Justia Hawaii Supreme Court Opinion Summaries

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In this foreclosure dispute, the Supreme Court affirmed the judgment of the intermediate court of appeals (ICA) affirming the circuit court's determination of lien priority between the Villages of Kapolei Association's (Association) lien and the Hawai'i Housing Finance and Development Corporation's (HHFDC) competing lien and the valuation of HHFDC's senior lien, holding that the ICA did not err. Specifically, the Court held (1) the ICA did not err by affirming the circuit court's alleged retroactive application of Haw. Rev. Stat. 201H-47 to rule that the HHFDC's lien was senior and superior to the Association's liens; (2) the ICA did not err in determining the appraisal process applied; and (3) the ICA did not err by holding that HHFDC had standing to enforce a shared appreciation or equity agreement between another party and HHFDC's predecessor in interest. View "American Savings Bank, F.S.B. v. Chan" on Justia Law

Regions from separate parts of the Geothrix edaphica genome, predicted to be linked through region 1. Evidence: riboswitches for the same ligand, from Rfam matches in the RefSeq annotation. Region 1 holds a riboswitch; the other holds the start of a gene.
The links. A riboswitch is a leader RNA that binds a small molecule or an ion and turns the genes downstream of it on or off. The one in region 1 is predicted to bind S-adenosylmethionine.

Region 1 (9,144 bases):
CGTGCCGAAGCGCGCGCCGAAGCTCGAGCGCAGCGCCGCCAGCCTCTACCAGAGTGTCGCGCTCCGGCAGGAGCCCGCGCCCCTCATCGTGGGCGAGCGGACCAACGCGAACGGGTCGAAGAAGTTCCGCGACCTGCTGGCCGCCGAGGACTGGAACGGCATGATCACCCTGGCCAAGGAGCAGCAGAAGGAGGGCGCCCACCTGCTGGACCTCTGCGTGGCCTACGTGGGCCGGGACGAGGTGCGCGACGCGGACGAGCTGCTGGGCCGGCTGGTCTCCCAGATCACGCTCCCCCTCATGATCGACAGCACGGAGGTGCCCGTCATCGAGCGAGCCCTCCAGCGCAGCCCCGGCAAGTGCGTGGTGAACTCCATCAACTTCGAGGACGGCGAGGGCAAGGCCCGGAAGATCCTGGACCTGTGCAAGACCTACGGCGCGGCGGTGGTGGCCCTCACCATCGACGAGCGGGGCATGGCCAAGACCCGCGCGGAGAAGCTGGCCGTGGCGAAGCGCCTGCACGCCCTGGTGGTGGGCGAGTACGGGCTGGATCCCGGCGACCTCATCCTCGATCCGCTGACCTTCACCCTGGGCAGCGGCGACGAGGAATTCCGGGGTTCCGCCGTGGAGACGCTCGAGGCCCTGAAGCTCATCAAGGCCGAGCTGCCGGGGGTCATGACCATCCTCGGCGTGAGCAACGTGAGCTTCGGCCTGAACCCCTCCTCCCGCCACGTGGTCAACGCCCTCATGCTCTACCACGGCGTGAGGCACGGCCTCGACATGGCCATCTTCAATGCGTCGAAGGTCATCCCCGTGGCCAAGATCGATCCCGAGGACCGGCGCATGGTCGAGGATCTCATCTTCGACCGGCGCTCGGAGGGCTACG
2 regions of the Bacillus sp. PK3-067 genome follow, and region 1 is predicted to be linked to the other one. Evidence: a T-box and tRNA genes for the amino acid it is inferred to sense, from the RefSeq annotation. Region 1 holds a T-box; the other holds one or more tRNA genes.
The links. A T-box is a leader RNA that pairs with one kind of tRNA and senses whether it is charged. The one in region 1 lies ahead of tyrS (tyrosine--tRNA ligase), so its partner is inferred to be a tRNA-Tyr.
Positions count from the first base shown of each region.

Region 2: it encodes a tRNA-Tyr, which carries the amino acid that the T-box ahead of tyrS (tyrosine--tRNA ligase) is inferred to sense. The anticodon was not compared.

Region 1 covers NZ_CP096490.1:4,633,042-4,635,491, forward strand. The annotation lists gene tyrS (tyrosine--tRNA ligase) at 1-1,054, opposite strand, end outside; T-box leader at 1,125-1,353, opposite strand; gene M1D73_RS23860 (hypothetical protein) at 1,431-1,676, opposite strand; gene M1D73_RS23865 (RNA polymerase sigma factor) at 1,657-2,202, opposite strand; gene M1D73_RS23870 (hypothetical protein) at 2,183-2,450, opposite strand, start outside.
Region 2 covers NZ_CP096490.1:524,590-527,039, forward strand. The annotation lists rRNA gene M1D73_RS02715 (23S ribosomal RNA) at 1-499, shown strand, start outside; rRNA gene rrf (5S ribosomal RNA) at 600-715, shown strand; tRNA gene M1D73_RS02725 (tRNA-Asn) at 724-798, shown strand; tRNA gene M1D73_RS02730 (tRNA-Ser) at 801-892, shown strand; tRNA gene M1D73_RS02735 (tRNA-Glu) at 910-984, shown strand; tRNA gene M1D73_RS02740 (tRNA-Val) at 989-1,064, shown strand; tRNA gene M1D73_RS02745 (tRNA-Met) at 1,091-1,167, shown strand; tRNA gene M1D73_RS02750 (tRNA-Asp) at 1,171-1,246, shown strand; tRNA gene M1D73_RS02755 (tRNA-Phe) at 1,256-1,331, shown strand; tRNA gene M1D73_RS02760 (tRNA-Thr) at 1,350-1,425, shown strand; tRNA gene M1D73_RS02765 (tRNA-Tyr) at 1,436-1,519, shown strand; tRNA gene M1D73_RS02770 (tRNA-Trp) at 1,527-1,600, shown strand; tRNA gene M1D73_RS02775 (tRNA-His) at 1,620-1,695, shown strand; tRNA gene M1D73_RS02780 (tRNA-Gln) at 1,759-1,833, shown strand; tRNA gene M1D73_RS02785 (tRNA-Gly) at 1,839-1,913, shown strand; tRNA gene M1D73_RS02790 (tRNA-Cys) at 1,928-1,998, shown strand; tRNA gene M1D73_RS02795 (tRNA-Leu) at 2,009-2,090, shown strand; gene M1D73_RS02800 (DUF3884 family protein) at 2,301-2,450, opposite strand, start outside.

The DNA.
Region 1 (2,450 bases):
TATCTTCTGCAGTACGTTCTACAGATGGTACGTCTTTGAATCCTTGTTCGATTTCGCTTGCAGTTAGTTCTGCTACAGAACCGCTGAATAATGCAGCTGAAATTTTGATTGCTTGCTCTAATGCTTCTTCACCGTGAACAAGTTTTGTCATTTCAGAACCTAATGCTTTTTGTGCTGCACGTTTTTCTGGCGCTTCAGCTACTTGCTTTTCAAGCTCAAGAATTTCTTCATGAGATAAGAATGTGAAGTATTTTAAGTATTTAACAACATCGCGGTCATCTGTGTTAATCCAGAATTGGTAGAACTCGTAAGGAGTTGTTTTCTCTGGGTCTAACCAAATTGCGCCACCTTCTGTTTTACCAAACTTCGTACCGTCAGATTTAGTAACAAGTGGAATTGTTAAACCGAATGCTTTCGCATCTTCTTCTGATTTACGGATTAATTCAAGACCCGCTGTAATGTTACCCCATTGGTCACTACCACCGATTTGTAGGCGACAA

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In this taxation dispute between the County of Maui and Appellees, which leased land on the island of Maui to operate their wind farms, the Supreme Court upheld the Tax Appeals Court's (TAC) final judgment in favor of Appellees, holding that the TAC properly held that the County exceeded its constitutional authority by amending Maui County Code 3.48.005 to expand its definition of "real property" to include "personal property." The County included the value of Appellees' wind turbine in their real property tax assessments and redefined the term "real property" within section 3.48.005 of the MCC to include wind turbines for that purpose. The TAC concluded that the County exceeded its authority under Haw. Const. art. VIII, 3 because the delegates to the 1978 Constitutional Convention did not intend to grant counties the power to redefine "real property." The Supreme Court affirmed, holding that the County exceeded its constitutional power when it amended MCC 6.48.005 to redefine "real property." View "In re Tax Appeal of Kaheawa Wind Power, LLC v. County of Maui" on Justia Law